By STEVE BRENNER
If Jurgen Klinsmann, the German coach of the United States national team, thinks he is at his lowest ebb, Cornelius Huggins can offer him a startling reality check.
When Klinsmann’s team begins the qualifying cycle for the 2018 World Cup in Russia on Friday night, it will do so on the heels of a string of desperately disappointing results. Fans are grumbling, and faith in Klinsmann’s leadership seems to dim with each new unimpressive display.
Yet if Klinsmann ever fears that all hope is lost, he can always put himself in the shoes of Huggins, a man once known as the Outlaw who faces a much taller task.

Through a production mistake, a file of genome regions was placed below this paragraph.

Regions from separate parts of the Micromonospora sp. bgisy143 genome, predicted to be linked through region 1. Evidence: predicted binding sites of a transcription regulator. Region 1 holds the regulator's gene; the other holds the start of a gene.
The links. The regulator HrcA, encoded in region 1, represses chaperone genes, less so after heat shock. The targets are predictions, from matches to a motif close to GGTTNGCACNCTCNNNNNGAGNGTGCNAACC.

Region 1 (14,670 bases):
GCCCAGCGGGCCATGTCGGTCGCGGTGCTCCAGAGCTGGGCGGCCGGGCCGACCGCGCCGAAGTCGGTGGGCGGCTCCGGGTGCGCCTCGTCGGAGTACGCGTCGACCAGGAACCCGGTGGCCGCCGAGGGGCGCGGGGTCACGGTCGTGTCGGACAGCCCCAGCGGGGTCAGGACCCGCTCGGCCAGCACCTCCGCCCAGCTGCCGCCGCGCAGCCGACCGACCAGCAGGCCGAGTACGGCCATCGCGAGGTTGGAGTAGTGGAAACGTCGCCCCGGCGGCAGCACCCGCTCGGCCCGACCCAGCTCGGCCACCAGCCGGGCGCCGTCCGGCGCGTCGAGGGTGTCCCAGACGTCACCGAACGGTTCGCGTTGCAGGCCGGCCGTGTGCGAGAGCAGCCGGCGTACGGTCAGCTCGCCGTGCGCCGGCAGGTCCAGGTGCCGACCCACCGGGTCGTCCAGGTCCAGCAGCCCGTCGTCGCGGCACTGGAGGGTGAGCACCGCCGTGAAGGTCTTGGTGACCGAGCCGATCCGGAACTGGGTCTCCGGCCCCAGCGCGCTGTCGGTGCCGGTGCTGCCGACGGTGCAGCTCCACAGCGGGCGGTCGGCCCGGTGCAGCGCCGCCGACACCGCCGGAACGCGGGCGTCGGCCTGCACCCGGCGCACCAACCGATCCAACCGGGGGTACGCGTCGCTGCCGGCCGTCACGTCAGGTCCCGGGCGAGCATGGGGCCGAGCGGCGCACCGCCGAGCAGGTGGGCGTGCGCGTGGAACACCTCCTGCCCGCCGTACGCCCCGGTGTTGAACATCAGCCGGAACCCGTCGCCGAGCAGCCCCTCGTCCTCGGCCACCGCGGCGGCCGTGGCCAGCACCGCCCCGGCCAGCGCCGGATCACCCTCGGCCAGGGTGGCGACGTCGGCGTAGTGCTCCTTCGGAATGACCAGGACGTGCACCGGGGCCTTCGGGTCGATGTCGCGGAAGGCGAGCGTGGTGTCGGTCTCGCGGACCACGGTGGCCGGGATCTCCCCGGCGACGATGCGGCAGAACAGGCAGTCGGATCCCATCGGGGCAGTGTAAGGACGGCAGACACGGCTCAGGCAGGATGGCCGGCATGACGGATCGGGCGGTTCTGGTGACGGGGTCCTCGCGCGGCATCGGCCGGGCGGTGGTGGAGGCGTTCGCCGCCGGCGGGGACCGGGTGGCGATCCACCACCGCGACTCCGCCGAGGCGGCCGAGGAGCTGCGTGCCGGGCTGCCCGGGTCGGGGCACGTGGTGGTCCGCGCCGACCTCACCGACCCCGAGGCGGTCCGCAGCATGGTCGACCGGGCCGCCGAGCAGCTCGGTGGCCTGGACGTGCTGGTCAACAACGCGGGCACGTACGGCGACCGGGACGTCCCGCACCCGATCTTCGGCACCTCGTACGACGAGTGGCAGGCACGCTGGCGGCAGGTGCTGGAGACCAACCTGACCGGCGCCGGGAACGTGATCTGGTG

FROM STEVE BRENNER AT CITI FIELD
It was sport – but not as America knows it.
There was loud, vibrant noise emanating from the stands of Citi Field . The action was ,at times, fast paced and enjoyably engaging.
Big hits boomed off the bat, acrobatic catches were held.
This , however, wasn’t the World Series.
It was cricket. Legends style.
FROM STEVE BRENNER IN NEW YORK
What a difference a week makes.
Just seven days ago, Citi Field was a cauldron of expectation as the New York Mets fought for the World Series crown, which was eventually — and dramatically — grabbed by the Kansas City Royals.
Yet on Saturday, top-level sport returns to the same arena.
This time, however, it’s the kind that will leave most locals scratching their heads with increasing confusion and bewilderment.